Dancers wow Rhoda McGaw audience

DANCE Woking’s Boys’ Platform took place last Thursday at the Rhoda McGaw Theatre.

The contemporary-led event, on 12 March, celebrated male dancers and choreographers with a focus on sustainability and the environment.

Dance groups from across Surrey came to display their skills and creativity at the Rhoda McGaw Theatre

Groups came from Woking and across Surrey to participate, some taking their inspiration from James Wilton Dance Company, part of Dance Woking’s spring season.

It was the first time the participants had worked with the set, gaining new skills, team-working and learning how to move around the set safely.  Those involved thoroughly enjoyed the experience: “The best bit about the project was seeing everyone’s confidence grow,” said one of the leaders.

Dance Woking encourages peer to peer support for all dancers and aims to give them a platform from which to express themselves

This was followed by a demonstration by professional parkour performer George Mayfield, who showed what the group had learnt to be able to perform.

Then the boys’ groups took their turn on stage. The platform showcased boys just starting out on their dance journey, with groups from Westfield Primary School and Horsell Junior School, to those who have reached world level in their age group.

Soloist Harry Cassin, 12, from Chertsey-based Monarch Studios, was recently selected to represent England in the Dance World Cup this year and showcased his chosen piece.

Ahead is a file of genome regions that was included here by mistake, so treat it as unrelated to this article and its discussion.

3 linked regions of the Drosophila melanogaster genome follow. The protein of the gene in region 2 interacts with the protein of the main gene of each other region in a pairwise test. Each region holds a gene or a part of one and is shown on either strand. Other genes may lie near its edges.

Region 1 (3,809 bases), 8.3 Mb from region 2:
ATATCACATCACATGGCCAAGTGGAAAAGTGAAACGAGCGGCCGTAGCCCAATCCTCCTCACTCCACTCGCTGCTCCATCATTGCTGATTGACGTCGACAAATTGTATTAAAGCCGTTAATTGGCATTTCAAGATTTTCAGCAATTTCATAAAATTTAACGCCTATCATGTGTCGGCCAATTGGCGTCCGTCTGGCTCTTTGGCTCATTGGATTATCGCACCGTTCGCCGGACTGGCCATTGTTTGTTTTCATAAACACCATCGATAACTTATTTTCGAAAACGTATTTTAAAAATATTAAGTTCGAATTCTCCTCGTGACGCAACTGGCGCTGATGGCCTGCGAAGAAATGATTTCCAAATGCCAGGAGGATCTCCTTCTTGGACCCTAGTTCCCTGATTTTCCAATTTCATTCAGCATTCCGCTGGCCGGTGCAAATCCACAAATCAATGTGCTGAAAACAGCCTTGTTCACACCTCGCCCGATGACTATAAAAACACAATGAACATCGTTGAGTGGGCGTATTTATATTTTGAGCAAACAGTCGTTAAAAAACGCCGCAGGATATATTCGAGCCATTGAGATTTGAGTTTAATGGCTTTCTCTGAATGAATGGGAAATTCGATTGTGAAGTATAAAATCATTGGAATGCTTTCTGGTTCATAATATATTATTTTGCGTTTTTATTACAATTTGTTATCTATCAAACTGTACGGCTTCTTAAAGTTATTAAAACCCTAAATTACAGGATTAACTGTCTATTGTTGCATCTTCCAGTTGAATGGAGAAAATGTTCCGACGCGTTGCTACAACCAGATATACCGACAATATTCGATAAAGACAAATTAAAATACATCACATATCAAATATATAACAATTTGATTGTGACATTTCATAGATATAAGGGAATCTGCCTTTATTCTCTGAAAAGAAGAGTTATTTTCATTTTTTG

Dance Woking encourages peer-to-peer support, so it was good to see Wesley Bingwa perform his new solo piece, Freedom.

Wesley Bingwa performs his solo peice Freedom

Wesley returned to the platform after first taking to the stage here in 2014 – at the time he was a student at Woking College taking A level dance, among others. Now, he has just  completed a scholarship-funded MA in Choreography at Laban, London, and before that a BA Hons in Dance at De Montfort University, Leicester.

Wesley said: “It’s good to be back where dance started for me. When I first performed here I was inspired by a group from Christ College, it was where the whole drive to be professional dancer started.”

Sam McCaffrey, artistic director Dance Woking said: “The next steps for Wesley are for our organisation to explore how we can continue to support him on his journey establishing himself in professional dance.

“He is passionate about exploring how dance can help those who have been bullied, including the impact of social media on one’s wellbeing. This fits in with an area of work we are also interested in, and we are excited to see how we can support Wesley further.”

Dance Woking is a charity supported by Woking Borough Council, Arts Council England’s Project Grants, Active Surrey and Surrey Community Foundation.

For the full story get the 19 March edition of the News & Mail

Recommended For You

About the Author: Editorial Team